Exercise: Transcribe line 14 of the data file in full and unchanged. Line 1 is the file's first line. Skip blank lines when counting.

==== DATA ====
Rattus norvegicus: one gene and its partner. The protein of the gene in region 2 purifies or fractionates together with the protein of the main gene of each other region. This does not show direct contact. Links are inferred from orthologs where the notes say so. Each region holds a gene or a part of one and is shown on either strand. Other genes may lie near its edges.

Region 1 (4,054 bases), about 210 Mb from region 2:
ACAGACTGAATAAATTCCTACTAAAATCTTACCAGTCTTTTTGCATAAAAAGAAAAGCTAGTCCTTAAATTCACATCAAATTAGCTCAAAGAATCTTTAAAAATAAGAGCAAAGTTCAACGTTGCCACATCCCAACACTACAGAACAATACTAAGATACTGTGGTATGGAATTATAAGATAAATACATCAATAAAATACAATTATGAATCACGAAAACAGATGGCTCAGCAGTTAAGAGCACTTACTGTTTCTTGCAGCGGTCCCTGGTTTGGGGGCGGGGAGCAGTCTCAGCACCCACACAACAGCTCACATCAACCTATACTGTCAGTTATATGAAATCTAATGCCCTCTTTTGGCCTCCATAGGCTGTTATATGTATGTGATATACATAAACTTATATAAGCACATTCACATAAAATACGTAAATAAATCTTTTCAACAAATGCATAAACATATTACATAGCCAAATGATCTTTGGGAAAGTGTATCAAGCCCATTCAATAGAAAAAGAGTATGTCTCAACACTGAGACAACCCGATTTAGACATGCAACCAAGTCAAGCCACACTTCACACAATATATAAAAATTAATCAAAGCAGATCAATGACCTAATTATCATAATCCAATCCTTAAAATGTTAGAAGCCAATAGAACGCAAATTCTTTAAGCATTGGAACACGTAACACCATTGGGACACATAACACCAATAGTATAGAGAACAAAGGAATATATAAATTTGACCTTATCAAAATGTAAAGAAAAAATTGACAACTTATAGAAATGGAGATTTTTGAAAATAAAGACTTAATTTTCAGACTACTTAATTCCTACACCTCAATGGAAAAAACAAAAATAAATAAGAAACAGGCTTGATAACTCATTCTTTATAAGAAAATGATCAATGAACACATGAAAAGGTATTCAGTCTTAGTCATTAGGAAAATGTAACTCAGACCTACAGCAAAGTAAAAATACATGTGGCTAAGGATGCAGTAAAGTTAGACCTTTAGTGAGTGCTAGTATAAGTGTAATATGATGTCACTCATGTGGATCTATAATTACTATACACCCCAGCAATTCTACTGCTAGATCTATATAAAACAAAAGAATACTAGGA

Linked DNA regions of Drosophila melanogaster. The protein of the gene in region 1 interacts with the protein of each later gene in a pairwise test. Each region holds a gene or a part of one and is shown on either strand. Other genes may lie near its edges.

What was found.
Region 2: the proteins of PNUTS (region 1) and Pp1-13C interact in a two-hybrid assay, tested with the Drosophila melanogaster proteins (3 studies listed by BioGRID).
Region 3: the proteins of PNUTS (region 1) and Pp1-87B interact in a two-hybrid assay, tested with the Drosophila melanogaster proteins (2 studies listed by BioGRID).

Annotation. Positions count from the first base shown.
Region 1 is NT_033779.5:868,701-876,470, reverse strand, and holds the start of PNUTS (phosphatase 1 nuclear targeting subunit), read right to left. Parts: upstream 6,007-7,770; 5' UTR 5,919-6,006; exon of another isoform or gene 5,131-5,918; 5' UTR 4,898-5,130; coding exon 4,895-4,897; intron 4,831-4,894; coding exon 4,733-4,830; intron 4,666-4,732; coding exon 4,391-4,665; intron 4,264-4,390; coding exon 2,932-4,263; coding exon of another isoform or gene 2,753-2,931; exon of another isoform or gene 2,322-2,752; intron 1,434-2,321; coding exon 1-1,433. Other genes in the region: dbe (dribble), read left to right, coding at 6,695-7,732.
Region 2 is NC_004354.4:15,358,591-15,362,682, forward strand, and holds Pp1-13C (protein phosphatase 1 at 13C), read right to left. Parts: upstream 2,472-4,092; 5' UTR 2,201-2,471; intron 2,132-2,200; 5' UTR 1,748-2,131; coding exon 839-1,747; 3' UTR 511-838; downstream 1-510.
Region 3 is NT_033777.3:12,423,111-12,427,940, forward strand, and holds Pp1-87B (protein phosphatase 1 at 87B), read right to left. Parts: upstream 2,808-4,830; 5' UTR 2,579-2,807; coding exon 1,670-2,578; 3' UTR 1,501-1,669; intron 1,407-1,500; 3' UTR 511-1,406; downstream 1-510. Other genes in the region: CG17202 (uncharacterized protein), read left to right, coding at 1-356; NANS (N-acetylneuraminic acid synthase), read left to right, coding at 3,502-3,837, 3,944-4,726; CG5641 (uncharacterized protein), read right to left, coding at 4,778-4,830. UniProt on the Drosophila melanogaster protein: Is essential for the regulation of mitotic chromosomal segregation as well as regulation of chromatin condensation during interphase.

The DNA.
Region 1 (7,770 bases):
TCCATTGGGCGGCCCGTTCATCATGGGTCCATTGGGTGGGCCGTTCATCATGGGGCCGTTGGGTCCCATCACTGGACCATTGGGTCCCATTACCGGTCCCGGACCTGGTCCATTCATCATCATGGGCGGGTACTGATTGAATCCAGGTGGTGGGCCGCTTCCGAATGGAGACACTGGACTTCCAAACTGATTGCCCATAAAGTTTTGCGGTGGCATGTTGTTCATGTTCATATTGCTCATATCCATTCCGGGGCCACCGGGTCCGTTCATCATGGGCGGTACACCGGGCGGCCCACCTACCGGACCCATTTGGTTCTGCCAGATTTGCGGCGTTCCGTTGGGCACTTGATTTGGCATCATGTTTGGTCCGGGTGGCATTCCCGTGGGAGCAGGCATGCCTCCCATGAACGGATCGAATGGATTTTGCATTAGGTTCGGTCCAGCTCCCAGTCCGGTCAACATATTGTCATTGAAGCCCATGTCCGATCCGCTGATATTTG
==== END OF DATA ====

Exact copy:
TCCATTGGGCGGCCCGTTCATCATGGGTCCATTGGGTGGGCCGTTCATCATGGGGCCGTTGGGTCCCATCACTGGACCATTGGGTCCCATTACCGGTCCCGGACCTGGTCCATTCATCATCATGGGCGGGTACTGATTGAATCCAGGTGGTGGGCCGCTTCCGAATGGAGACACTGGACTTCCAAACTGATTGCCCATAAAGTTTTGCGGTGGCATGTTGTTCATGTTCATATTGCTCATATCCATTCCGGGGCCACCGGGTCCGTTCATCATGGGCGGTACACCGGGCGGCCCACCTACCGGACCCATTTGGTTCTGCCAGATTTGCGGCGTTCCGTTGGGCACTTGATTTGGCATCATGTTTGGTCCGGGTGGCATTCCCGTGGGAGCAGGCATGCCTCCCATGAACGGATCGAATGGATTTTGCATTAGGTTCGGTCCAGCTCCCAGTCCGGTCAACATATTGTCATTGAAGCCCATGTCCGATCCGCTGATATTTG